My friend Nick has this Cadillac fixation. In most people this would mean buying any number of beautiful boats that Caddy has produced over the years.
But you don’t know Nick.
How else could you explain his purchase of a 1963 Cadillac hearse? Needless to say, there’s plenty of room to party in the back. Not wanting to miss a chance of a lifetime, I took a ride in it, in the back.
Brave? Yes. Serene? Certainly.
So what does this have to do with the new Toyota Avalon?
Maybe it’s the serenity. The Toyota Avalon has it in boatloads, even though it’s no boat. But it’s clearly built for those who like to pilot big Detroiters.
If you think that this is just a foreign car and would rather pilot, say, a Ford Crown Victoria, you may be surprised to find out the Avalon is built in Kentucky; the Crown Vic comes from north of the border and is officially a foreign car based on its parts content.
Anyone thinking about a traditional American car should take a look at this sophisticated large car, even if you’re not ready for that last ride.
For like a hearse, the Avalon is all about serenity and freedom from discomfort, even though it’s less noticeable than Nick’s hearse. The back end is a really nice styling job, with a smartly rendered post-modern look. The front end features a chrome grille that’s almost too big. Angular sheet metal thankfully removes the blobiness that plagued the previous design. There’s nothing here to offend, with enough moxie to make the car noticeable. The slick styling job was done by Toyota’s California design studio.
The doors are large, making the car easy to get in and out of. Once inside, you’ll find the only Japanese nameplate with a split bench seat option. Bucket seats with a console will be more commonly found, but the test car had the bench. They’re nice and deep, with good height to them. They need a bit more lateral and lower back support, something that becomes apparent only on long drives.
The quiet compliant ride masks a chassis that really handles well. This car keeps its track, going exactly where it’s pointed. Steering effort is light and numb, in the best big car tradition. It’s quiet enough that all those Montovanni CDs will sound just wonderful on the JBL AM/FM/cassette/CD sound system. A 6-CD in-dash changer is quite convenient. Two power points are included, a 12-volt and an optional 115-volt for powering such items as a laptop.
Power amenities abound, including a universal garage door opener, leather seating, power moonroof, automatic door locks, automatic headlamps, power windows with driver’s side auto-down, power seats, dual automatic climate control, and a multi-function electronic information display.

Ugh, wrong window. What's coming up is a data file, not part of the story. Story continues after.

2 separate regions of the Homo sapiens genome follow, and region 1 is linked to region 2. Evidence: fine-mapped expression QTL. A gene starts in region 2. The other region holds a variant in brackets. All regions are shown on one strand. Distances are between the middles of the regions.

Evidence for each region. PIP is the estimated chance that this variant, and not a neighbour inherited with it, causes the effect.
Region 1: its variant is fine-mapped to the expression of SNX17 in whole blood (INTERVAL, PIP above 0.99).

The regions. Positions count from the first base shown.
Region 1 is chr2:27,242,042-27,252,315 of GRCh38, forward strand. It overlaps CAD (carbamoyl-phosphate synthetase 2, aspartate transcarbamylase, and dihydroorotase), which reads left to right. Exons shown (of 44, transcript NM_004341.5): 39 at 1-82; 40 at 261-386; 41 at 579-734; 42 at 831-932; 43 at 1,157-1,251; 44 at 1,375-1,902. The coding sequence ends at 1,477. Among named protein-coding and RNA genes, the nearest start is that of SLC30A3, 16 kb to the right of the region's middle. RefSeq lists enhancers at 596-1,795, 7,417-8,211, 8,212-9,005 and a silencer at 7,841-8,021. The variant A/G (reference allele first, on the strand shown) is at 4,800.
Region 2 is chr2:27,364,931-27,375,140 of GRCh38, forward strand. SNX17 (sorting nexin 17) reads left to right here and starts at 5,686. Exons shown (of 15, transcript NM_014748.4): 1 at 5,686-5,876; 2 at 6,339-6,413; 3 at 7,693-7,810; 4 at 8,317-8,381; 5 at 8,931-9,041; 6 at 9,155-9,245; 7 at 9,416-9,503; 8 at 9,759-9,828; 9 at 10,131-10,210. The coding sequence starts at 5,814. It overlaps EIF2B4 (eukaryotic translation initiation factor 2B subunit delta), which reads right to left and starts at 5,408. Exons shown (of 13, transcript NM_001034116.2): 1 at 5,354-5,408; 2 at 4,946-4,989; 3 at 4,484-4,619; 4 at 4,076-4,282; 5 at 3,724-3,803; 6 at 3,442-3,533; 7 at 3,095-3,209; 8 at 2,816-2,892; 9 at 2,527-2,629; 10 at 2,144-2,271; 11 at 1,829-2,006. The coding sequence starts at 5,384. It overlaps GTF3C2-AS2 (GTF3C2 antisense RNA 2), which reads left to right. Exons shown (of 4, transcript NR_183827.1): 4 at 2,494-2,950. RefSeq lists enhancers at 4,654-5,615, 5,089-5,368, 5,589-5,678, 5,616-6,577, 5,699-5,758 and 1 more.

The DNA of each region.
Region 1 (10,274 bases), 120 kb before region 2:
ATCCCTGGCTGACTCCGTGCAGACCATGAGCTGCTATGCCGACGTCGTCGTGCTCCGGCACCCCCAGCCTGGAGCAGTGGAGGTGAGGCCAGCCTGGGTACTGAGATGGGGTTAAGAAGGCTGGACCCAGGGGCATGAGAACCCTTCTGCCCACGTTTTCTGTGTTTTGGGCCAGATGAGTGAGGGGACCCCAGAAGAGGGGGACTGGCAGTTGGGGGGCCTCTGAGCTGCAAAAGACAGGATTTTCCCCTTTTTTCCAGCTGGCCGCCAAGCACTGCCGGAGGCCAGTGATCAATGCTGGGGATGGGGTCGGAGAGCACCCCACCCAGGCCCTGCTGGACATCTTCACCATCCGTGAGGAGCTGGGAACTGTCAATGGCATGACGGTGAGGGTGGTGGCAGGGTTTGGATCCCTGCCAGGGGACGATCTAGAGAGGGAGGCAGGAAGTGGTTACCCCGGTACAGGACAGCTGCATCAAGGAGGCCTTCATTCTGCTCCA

The controls rest in a very American-looking horizontal dash that’s rendered in quality plastics. Slightly recessed, the dash adds to the feeling of spaciousness that this car provides.
T hat feeling is real, just sit in the back. Few cars have more room in the back. With a fold-down armrest with integrated cupholders, this is a very nice way to ride to grandma’s house.
If you think its main mission is comfortable, fuss-free transport, you’re right. But the Avalon is quite a sophisticated car. The chassis is shared with the Camry, but the engine comes from Lexus. Although the Camry, Avalon and Lexus ES300 all share the 3-liter V6, both the Avalon and ES get variable-valve timing. This gives the Avalon a muscular 210 horsepower. Available on the XLS, but not on the base XL, is Toyota’s Vehicle Skid System — Toyota’s name for traction control and anti-lock four-wheel disc brakes bundled together with a brake assist feature, which adds to braking in an emergency situation.
But as good as the handling is, or as good as the amenities are, serenity is the name of the game.
Will it get your heart racing? Of course not. But this solid, serene ride is the best Buick Toyota ever built.
>> 2000 Toyota Avalon
Vehicle type: Full-size 4-door sedan
Engines: 3-liter DOHC V6
Transmission: 4-speed automatic
Wheelbase: 107.1 inches
Length: 191.1 inches
Curb weight: 3,428 pounds
Cargo volume: 15.9 cubic feet
Base price, base model: $25,195
EPA rating: 21 mpg city, 29 mpg highway
Test mileage: 23 mpg
Fuel type: Premium